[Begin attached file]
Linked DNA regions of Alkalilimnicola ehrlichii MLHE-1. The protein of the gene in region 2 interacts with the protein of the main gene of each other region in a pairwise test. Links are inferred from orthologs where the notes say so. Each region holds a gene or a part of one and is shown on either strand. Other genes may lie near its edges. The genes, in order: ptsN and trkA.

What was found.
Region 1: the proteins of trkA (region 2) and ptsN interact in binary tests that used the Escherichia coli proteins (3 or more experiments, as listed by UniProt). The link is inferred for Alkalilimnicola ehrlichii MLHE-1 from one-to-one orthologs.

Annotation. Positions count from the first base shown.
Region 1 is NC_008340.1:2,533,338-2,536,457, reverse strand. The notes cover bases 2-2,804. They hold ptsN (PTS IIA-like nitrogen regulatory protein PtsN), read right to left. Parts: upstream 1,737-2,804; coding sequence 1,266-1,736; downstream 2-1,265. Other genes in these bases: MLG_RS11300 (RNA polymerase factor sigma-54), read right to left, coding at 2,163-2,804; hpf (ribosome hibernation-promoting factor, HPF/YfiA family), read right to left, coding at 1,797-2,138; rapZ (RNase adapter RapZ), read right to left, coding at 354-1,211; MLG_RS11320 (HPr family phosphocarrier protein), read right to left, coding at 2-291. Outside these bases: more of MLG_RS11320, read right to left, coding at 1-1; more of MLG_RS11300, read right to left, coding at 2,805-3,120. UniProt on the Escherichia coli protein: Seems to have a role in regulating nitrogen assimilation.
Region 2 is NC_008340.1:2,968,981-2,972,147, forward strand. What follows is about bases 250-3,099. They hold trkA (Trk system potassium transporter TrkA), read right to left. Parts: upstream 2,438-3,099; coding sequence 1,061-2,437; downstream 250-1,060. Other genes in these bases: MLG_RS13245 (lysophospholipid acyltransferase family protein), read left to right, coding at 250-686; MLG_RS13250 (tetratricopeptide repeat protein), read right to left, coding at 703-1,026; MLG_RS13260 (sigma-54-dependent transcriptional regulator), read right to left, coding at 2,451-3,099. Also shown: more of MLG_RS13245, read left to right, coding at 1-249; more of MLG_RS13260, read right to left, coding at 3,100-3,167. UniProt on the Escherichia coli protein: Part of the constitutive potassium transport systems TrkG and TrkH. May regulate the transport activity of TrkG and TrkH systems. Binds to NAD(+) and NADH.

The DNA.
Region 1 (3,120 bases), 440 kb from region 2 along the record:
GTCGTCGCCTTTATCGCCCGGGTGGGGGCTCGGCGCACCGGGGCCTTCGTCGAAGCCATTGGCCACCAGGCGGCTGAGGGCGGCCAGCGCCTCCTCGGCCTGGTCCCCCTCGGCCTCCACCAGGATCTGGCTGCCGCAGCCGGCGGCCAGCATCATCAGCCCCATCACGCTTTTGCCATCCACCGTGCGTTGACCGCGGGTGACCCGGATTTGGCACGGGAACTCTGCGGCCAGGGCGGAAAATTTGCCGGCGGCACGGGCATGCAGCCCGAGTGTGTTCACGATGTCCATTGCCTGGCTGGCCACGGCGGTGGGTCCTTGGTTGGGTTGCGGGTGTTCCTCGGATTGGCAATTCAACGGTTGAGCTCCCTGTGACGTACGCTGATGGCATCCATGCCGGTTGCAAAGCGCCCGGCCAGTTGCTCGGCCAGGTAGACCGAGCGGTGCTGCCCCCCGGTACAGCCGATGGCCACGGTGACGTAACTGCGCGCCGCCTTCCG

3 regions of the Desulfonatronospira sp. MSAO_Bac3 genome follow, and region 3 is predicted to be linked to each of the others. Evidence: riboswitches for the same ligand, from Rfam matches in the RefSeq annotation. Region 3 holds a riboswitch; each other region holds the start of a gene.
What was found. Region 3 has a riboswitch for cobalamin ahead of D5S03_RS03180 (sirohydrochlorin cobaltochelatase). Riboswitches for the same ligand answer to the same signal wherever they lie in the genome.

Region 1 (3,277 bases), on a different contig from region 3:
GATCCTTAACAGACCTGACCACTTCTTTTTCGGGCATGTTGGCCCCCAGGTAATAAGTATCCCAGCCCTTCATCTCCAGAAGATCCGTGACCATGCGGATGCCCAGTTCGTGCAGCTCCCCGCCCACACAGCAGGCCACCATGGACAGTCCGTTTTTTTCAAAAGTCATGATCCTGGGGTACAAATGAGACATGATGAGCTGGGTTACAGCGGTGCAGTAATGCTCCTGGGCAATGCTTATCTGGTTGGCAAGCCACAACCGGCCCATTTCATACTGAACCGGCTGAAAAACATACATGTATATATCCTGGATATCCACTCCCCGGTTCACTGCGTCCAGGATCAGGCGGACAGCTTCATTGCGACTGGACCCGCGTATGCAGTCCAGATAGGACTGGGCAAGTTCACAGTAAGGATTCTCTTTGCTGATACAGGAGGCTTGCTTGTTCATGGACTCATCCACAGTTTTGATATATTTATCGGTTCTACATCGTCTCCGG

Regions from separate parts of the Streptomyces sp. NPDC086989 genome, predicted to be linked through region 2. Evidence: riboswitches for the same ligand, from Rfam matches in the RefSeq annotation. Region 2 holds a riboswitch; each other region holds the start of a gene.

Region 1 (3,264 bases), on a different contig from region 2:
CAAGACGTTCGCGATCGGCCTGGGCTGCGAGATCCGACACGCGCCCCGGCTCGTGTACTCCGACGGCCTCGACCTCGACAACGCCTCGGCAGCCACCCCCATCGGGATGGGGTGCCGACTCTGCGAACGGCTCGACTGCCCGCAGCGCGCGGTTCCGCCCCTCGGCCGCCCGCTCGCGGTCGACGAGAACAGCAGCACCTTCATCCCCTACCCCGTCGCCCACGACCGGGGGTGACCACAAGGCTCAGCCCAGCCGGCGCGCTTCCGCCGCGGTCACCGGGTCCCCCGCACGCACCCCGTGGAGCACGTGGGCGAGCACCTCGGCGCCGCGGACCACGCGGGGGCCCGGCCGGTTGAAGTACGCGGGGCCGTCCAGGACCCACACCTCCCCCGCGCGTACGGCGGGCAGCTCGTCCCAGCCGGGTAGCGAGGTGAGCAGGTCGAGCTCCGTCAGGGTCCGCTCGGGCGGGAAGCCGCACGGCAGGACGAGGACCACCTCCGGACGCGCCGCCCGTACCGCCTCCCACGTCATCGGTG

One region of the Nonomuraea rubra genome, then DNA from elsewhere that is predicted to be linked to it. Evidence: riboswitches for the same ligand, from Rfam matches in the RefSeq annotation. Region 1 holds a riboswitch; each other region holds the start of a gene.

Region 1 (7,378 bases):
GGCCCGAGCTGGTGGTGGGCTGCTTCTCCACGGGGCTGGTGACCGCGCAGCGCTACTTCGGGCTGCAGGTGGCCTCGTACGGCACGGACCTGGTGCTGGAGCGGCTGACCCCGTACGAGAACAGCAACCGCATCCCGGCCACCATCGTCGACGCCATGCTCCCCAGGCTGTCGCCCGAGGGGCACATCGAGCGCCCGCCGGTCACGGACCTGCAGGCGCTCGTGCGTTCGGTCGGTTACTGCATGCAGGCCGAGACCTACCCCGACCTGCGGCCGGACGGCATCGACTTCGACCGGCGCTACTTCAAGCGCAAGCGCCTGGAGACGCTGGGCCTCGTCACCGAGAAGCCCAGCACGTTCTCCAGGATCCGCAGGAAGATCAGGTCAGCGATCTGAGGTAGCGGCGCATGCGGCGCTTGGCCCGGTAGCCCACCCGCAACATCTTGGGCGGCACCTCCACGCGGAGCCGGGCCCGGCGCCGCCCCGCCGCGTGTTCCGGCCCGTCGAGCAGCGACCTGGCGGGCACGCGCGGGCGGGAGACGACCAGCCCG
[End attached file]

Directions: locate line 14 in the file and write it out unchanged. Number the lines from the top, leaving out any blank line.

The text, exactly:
Regions from separate parts of the Streptomyces sp. NPDC086989 genome, predicted to be linked through region 2. Evidence: riboswitches for the same ligand, from Rfam matches in the RefSeq annotation. Region 2 holds a riboswitch; each other region holds the start of a gene.